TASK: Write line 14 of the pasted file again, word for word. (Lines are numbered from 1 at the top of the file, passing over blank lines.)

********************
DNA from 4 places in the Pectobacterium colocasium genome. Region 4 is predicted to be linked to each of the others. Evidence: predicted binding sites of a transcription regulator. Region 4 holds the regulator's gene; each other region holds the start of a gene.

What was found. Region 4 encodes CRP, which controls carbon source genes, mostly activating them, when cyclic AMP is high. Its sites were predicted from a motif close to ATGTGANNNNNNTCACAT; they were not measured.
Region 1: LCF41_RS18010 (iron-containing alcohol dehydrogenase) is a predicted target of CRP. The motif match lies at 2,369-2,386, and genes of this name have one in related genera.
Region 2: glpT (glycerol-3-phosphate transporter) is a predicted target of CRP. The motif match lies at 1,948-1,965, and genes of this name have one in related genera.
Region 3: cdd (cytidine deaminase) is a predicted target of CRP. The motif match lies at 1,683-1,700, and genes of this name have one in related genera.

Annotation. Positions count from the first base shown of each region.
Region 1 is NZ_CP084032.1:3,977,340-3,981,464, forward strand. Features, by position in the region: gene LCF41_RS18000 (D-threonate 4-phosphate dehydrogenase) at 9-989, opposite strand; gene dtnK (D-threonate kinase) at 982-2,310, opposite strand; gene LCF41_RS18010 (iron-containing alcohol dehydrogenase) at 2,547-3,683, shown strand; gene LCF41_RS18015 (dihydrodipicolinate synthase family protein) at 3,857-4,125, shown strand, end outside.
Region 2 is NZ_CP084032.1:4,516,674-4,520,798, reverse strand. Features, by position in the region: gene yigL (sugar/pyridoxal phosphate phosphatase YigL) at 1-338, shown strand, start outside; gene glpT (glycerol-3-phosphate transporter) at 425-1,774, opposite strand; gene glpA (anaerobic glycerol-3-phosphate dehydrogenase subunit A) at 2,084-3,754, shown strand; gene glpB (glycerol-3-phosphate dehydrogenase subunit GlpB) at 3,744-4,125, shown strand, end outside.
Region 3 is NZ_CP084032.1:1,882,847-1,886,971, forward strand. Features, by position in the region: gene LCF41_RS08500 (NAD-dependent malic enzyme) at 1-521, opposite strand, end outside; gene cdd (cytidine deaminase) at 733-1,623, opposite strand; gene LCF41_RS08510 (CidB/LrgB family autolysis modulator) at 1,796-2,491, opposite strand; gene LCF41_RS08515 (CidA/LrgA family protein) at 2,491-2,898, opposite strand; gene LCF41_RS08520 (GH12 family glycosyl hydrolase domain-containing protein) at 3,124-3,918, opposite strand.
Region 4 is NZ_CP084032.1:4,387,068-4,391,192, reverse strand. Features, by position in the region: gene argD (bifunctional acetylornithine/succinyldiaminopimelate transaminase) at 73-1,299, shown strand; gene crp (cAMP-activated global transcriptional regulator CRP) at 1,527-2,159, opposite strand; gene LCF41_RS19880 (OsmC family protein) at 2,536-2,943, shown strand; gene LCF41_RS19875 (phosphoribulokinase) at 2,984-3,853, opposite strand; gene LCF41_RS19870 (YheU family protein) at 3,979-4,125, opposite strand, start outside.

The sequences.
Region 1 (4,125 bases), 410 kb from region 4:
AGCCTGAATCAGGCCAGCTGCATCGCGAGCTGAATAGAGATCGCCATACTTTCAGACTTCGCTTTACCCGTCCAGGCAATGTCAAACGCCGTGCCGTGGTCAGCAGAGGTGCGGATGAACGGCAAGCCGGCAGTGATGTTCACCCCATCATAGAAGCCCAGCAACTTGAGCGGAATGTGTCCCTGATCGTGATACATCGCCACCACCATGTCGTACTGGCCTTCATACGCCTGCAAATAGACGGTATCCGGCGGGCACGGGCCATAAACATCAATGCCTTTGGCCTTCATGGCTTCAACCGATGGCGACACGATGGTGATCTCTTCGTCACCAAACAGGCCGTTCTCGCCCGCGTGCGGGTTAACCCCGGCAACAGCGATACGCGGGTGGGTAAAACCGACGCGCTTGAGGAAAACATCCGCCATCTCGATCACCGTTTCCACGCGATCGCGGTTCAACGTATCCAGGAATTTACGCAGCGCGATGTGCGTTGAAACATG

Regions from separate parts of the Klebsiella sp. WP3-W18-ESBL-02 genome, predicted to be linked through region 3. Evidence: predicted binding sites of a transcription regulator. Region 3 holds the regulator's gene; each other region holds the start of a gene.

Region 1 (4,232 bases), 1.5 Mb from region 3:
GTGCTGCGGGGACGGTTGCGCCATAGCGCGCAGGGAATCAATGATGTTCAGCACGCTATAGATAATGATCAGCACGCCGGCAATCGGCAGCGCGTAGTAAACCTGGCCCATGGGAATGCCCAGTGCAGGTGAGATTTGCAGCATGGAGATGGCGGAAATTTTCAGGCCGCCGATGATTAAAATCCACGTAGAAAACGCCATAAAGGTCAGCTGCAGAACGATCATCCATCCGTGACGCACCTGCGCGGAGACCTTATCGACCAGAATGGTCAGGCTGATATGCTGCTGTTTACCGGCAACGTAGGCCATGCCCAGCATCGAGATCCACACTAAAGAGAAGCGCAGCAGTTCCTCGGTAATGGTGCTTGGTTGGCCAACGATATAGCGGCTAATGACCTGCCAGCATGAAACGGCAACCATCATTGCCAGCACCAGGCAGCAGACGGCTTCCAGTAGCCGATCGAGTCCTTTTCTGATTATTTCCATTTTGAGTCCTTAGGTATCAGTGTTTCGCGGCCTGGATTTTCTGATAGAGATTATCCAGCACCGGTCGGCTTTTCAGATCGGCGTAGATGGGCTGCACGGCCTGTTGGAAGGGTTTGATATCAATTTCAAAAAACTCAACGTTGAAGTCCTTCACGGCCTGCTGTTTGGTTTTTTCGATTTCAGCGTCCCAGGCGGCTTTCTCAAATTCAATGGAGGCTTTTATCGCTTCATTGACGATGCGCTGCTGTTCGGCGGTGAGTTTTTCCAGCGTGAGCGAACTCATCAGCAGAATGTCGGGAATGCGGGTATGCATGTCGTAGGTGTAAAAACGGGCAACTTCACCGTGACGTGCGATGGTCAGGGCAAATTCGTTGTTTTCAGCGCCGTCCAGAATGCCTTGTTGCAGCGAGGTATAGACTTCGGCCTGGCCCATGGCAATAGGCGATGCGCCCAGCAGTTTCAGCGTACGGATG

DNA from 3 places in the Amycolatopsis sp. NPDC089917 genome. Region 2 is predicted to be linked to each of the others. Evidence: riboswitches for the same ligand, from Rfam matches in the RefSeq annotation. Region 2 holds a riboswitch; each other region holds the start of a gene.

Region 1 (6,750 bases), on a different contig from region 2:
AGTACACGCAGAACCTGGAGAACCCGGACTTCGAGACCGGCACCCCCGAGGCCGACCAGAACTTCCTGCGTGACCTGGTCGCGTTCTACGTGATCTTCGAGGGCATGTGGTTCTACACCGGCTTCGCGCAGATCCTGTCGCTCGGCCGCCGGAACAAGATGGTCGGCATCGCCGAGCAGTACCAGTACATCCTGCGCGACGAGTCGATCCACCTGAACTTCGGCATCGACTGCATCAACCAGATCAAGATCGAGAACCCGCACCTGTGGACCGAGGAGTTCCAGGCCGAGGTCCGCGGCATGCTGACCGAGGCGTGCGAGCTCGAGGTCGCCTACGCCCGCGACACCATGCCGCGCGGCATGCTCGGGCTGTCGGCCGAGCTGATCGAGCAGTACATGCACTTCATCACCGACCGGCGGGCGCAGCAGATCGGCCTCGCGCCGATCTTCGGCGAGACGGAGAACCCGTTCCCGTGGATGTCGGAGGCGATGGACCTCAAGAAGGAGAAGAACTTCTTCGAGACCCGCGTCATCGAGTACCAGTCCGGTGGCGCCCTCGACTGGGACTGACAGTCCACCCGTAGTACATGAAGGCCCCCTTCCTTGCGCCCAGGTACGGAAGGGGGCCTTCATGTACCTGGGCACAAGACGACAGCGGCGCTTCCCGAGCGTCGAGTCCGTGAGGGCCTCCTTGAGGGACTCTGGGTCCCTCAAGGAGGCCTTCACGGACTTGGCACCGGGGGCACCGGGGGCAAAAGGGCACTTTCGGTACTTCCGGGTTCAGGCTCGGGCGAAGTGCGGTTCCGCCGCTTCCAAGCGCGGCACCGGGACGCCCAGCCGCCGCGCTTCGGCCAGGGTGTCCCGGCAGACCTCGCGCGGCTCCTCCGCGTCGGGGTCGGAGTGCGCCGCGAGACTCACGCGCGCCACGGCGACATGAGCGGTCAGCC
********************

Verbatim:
Regions from separate parts of the Klebsiella sp. WP3-W18-ESBL-02 genome, predicted to be linked through region 3. Evidence: predicted binding sites of a transcription regulator. Region 3 holds the regulator's gene; each other region holds the start of a gene.